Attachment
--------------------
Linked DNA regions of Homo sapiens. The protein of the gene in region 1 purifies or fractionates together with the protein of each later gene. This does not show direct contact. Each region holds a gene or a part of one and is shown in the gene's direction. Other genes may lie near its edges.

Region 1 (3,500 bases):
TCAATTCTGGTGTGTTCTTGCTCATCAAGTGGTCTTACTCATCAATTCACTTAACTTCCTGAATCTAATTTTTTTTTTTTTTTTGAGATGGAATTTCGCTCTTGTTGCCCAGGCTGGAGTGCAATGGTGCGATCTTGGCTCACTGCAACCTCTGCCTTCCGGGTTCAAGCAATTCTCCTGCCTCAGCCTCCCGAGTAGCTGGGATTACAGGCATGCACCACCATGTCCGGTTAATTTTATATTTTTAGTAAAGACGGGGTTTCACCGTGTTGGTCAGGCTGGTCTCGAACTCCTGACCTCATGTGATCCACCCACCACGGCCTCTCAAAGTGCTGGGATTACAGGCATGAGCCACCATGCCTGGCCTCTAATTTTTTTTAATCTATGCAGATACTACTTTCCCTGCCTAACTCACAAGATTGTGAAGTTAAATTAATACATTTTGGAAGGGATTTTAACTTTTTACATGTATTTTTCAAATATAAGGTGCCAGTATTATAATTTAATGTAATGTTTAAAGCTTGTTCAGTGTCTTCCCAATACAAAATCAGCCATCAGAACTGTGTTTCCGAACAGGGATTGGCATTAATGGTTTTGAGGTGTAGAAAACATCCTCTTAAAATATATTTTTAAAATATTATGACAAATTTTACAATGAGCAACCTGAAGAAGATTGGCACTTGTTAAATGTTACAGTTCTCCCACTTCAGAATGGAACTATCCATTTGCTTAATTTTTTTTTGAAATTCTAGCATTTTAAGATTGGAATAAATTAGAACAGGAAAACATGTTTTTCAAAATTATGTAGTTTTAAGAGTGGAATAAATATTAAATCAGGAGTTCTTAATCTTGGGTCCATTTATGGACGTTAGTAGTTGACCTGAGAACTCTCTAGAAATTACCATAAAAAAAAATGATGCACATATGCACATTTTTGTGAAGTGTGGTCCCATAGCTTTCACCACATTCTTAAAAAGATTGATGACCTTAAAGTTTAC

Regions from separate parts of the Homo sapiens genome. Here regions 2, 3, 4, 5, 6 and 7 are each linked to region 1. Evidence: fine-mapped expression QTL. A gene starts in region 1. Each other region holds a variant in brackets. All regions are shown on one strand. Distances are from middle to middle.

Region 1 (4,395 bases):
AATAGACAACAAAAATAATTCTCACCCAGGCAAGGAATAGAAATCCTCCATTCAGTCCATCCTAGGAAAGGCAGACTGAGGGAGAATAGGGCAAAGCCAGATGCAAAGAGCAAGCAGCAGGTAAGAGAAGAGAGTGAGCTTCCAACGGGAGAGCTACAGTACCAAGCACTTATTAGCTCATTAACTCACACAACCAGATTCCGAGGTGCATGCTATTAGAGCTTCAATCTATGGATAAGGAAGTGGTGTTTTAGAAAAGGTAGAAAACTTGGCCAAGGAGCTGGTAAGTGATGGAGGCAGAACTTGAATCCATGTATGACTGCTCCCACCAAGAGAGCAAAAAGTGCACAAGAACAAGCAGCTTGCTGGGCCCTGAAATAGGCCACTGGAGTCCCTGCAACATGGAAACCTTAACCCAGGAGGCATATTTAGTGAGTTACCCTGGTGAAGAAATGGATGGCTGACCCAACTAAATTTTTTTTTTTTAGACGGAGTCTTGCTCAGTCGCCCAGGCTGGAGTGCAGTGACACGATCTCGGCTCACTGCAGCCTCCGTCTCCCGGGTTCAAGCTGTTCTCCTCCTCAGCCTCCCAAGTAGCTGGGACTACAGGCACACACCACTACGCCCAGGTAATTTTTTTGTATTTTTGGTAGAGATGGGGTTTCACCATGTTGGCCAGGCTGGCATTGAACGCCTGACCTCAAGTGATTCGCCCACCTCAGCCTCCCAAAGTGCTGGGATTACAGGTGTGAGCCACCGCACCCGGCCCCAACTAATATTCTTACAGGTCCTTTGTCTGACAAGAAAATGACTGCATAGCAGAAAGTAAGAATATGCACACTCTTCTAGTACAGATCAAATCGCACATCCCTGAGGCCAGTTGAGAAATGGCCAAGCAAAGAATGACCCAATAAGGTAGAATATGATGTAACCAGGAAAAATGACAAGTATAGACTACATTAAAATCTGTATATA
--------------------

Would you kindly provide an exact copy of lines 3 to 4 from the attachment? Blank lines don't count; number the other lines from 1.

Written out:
TCAATTCTGGTGTGTTCTTGCTCATCAAGTGGTCTTACTCATCAATTCACTTAACTTCCTGAATCTAATTTTTTTTTTTTTTTTGAGATGGAATTTCGCTCTTGTTGCCCAGGCTGGAGTGCAATGGTGCGATCTTGGCTCACTGCAACCTCTGCCTTCCGGGTTCAAGCAATTCTCCTGCCTCAGCCTCCCGAGTAGCTGGGATTACAGGCATGCACCACCATGTCCGGTTAATTTTATATTTTTAGTAAAGACGGGGTTTCACCGTGTTGGTCAGGCTGGTCTCGAACTCCTGACCTCATGTGATCCACCCACCACGGCCTCTCAAAGTGCTGGGATTACAGGCATGAGCCACCATGCCTGGCCTCTAATTTTTTTTAATCTATGCAGATACTACTTTCCCTGCCTAACTCACAAGATTGTGAAGTTAAATTAATACATTTTGGAAGGGATTTTAACTTTTTACATGTATTTTTCAAATATAAGGTGCCAGTATTATAATTTAATGTAATGTTTAAAGCTTGTTCAGTGTCTTCCCAATACAAAATCAGCCATCAGAACTGTGTTTCCGAACAGGGATTGGCATTAATGGTTTTGAGGTGTAGAAAACATCCTCTTAAAATATATTTTTAAAATATTATGACAAATTTTACAATGAGCAACCTGAAGAAGATTGGCACTTGTTAAATGTTACAGTTCTCCCACTTCAGAATGGAACTATCCATTTGCTTAATTTTTTTTTGAAATTCTAGCATTTTAAGATTGGAATAAATTAGAACAGGAAAACATGTTTTTCAAAATTATGTAGTTTTAAGAGTGGAATAAATATTAAATCAGGAGTTCTTAATCTTGGGTCCATTTATGGACGTTAGTAGTTGACCTGAGAACTCTCTAGAAATTACCATAAAAAAAAATGATGCACATATGCACATTTTTGTGAAGTGTGGTCCCATAGCTTTCACCACATTCTTAAAAAGATTGATGACCTTAAAGTTTAC

Regions from separate parts of the Homo sapiens genome. Here regions 2, 3, 4, 5, 6 and 7 are each linked to region 1. Evidence: fine-mapped expression QTL. A gene starts in region 1. Each other region holds a variant in brackets. All regions are shown on one strand. Distances are from middle to middle.